Revenge of the Sith (2005) Directed by George Lucas. With Hayden Christensen, Ewan McGregor, Natalie Portman and Ian McDiarmid.

To say that Revenge of the Sith is the best of the prequel trilogy (it has the best title) is not to speak highly of its quality. This final act of George Lucas’ muddled saga remains blighted by the same semi-cartoon visual orgy of effects that leaves an empty feeling in the heart. That said, there are glimmers of the Star Wars that matters.

The movie gets off to a literal flying start as we reaquaint ourselves with Obi-Wan and Anakin in the midst of an almighty space war. It turns out to be a fun rescue mission with an early dramatic turn. Ewan McGregor and Hayden Christensen find some buddy banter, evidently more relaxed in their respective Jedi cloaks as a little confidence seeps through.

The story then picks up the strands of where Attack of the Clones ended with Anakin and Padme’s clandestine love hidden in the shadows. Lucas’ inability to write women is confirmed as Natalie Portman’s Padme is nudged out of the frame as she grows a baby bump. Once again Lucas begins to serve up an uneven film that occasionally highlights his talent and frequently questions where it went.

Gone is Jar Jar Binks. Gone are the moments of slapstick. Even C-3P0 is toned down as an earnest narrative through-line of death and rebirth begins to take centre stage.

It is a joy to watch Ian McDiarmid hamming it up again as the most evil man in the galaxy. I get the feeling McDiarmid had more licence with Lucas to improvise takes and ‘do his thing’ as he rolls back the years to recall his delightfully cackling wickedness of Return of the Jedi.

One scene at a space opera belongs in a 5-star film as everything slows to take a moment to soak in some fascinating character development. McDiarmid takes us away from the effects, the battles, the noise to demonstrate how enriching good acting and storytelling can be. I do not want to leave this scene. For the first time in this prequel trilogy, I crave more.

Ewan McGregor gives his best performance of the trilogy. To say he is no longer operating in the shadow of Alec Guinness is the highest form of praise I can give him. He’s doesn’t transcend Guinness, it’s more that he carves some his own identity into the character.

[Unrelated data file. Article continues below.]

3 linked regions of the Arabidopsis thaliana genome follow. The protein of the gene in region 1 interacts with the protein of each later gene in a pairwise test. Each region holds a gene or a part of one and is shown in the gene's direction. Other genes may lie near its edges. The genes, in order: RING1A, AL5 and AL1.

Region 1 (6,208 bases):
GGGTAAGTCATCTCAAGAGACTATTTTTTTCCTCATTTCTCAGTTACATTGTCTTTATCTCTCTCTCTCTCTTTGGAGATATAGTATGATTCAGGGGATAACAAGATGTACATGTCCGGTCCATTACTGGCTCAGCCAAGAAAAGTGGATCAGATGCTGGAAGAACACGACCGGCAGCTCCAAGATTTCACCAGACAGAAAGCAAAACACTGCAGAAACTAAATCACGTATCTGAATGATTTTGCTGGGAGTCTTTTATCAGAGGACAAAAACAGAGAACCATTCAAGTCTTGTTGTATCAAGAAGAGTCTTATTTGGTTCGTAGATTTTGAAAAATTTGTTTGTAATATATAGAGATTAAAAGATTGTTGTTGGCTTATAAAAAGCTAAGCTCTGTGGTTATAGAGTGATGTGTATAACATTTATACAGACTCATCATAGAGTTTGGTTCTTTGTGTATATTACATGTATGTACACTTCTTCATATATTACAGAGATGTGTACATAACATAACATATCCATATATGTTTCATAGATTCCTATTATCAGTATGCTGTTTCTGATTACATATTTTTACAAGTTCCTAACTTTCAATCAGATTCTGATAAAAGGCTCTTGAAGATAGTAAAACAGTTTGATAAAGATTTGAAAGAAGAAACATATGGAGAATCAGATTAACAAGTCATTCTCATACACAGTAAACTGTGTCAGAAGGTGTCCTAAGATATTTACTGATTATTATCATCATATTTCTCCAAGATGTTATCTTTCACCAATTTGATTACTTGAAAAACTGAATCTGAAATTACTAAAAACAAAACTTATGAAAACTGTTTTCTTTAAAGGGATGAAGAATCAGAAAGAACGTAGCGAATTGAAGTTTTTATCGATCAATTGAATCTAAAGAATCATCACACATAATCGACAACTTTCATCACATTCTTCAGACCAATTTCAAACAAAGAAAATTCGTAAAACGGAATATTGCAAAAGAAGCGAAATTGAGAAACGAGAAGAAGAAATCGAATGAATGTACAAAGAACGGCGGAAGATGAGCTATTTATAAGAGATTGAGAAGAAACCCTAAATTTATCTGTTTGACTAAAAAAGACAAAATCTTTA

The film dips back to the cartoon tone of the previous outings as McGregor’s Obi-Wan mounts a giant lizard which emits an annoying squeal as he pursues the film’s sub-antagonist, General Grevious around a busy digital landscape.

An inevitable twist of evil is shoehorned in. It is a moment that has to happen but when it comes feels more that it had to happen than would happen, based on what we’ve seen.

There is a dual-climax lightsaber battle involving four iconic characters. Both set-pieces are overblown in their execution. Palpatine force-throwing giant bits of the galactic senate at CGI Yoda looks even worse than it sounds. It doesn’t feel like these two characters should ever have met, nevermind get involved in a test-of-stregth fight scene that serves only to undermine them both.

The inevitable Anakin/Obi-Wan final stand mirrors the overall descent-to-hell intentions as they cross swords on lakes of fire, often jumping around like sprites in a Super Mario video game. Frankly, it looks absurd. The drama of these two men and the history they share should be enough but Lucas cannot help himself. His digital environments are equally important to him but they impose on the drama and rob it of resonance.

When the very final moments come Lucas attempts to throw the kitchen sink of original trilogy nostalgia at us. For a brief moment through John Williams and his magnificent orchestra I feel something…but it is too late. The overall feeling as this prequel trilogy closes is that the Star Wars I grew up loving deserved better.

3/5

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Star Wars: Episode II – Attack Of The Clones (2002) Film Review by Gareth Rhodes

Attack Of The Clones (2002). Directed by George Lucas. With Hayden Christensen, Ewan McGregor and Natalie Portman.

It is the summer of 2002. I recall buying Empire film magazine ahead of seeing Attack of the Clones, hoping to read a glowing 5-star review to restore a sense of new hope in Star Wars. I flicked straight to it, barely believing my eyes. There it was. 5 beautiful stars. George has only gone and done it.